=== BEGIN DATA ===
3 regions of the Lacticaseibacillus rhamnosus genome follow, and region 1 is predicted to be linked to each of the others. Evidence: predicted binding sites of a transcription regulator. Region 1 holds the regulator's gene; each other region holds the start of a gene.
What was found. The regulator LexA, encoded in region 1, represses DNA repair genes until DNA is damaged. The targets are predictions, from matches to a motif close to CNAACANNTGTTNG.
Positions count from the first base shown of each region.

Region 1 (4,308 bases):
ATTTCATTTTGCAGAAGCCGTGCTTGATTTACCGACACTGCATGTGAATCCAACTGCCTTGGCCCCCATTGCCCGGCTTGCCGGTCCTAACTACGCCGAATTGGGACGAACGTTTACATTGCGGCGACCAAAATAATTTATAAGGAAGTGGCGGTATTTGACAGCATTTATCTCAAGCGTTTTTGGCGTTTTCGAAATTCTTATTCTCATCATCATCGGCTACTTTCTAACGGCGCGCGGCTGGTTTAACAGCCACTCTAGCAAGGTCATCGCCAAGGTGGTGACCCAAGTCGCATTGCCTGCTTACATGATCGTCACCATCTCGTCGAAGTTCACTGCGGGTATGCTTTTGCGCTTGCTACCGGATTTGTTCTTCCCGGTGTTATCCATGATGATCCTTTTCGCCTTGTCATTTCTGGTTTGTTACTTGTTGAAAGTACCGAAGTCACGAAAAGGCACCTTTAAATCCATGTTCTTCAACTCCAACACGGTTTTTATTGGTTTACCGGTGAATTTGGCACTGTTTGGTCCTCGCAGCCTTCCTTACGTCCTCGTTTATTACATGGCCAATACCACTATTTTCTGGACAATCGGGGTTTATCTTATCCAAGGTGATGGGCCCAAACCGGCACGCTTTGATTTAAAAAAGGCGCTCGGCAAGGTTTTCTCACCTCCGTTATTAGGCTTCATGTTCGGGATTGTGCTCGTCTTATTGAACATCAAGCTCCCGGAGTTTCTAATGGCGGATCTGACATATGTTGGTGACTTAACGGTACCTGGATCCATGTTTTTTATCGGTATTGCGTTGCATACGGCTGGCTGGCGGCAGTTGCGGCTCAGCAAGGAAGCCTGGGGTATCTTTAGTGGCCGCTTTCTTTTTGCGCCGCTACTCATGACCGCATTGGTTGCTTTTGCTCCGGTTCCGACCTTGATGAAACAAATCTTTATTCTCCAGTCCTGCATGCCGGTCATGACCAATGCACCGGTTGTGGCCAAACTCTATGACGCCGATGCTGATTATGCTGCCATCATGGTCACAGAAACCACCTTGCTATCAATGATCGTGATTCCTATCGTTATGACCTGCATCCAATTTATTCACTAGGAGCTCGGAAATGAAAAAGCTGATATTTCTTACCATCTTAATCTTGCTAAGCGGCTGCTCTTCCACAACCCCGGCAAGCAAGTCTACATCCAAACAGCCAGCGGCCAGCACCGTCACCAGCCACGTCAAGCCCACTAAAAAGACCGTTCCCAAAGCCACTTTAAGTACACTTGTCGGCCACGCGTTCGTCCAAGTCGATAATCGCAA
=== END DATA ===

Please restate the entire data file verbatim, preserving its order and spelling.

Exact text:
3 regions of the Lacticaseibacillus rhamnosus genome follow, and region 1 is predicted to be linked to each of the others. Evidence: predicted binding sites of a transcription regulator. Region 1 holds the regulator's gene; each other region holds the start of a gene.
What was found. The regulator LexA, encoded in region 1, represses DNA repair genes until DNA is damaged. The targets are predictions, from matches to a motif close to CNAACANNTGTTNG.
Positions count from the first base shown of each region.

Region 1 (4,308 bases):
ATTTCATTTTGCAGAAGCCGTGCTTGATTTACCGACACTGCATGTGAATCCAACTGCCTTGGCCCCCATTGCCCGGCTTGCCGGTCCTAACTACGCCGAATTGGGACGAACGTTTACATTGCGGCGACCAAAATAATTTATAAGGAAGTGGCGGTATTTGACAGCATTTATCTCAAGCGTTTTTGGCGTTTTCGAAATTCTTATTCTCATCATCATCGGCTACTTTCTAACGGCGCGCGGCTGGTTTAACAGCCACTCTAGCAAGGTCATCGCCAAGGTGGTGACCCAAGTCGCATTGCCTGCTTACATGATCGTCACCATCTCGTCGAAGTTCACTGCGGGTATGCTTTTGCGCTTGCTACCGGATTTGTTCTTCCCGGTGTTATCCATGATGATCCTTTTCGCCTTGTCATTTCTGGTTTGTTACTTGTTGAAAGTACCGAAGTCACGAAAAGGCACCTTTAAATCCATGTTCTTCAACTCCAACACGGTTTTTATTGGTTTACCGGTGAATTTGGCACTGTTTGGTCCTCGCAGCCTTCCTTACGTCCTCGTTTATTACATGGCCAATACCACTATTTTCTGGACAATCGGGGTTTATCTTATCCAAGGTGATGGGCCCAAACCGGCACGCTTTGATTTAAAAAAGGCGCTCGGCAAGGTTTTCTCACCTCCGTTATTAGGCTTCATGTTCGGGATTGTGCTCGTCTTATTGAACATCAAGCTCCCGGAGTTTCTAATGGCGGATCTGACATATGTTGGTGACTTAACGGTACCTGGATCCATGTTTTTTATCGGTATTGCGTTGCATACGGCTGGCTGGCGGCAGTTGCGGCTCAGCAAGGAAGCCTGGGGTATCTTTAGTGGCCGCTTTCTTTTTGCGCCGCTACTCATGACCGCATTGGTTGCTTTTGCTCCGGTTCCGACCTTGATGAAACAAATCTTTATTCTCCAGTCCTGCATGCCGGTCATGACCAATGCACCGGTTGTGGCCAAACTCTATGACGCCGATGCTGATTATGCTGCCATCATGGTCACAGAAACCACCTTGCTATCAATGATCGTGATTCCTATCGTTATGACCTGCATCCAATTTATTCACTAGGAGCTCGGAAATGAAAAAGCTGATATTTCTTACCATCTTAATCTTGCTAAGCGGCTGCTCTTCCACAACCCCGGCAAGCAAGTCTACATCCAAACAGCCAGCGGCCAGCACCGTCACCAGCCACGTCAAGCCCACTAAAAAGACCGTTCCCAAAGCCACTTTAAGTACACTTGTCGGCCACGCGTTCGTCCAAGTCGATAATCGCAA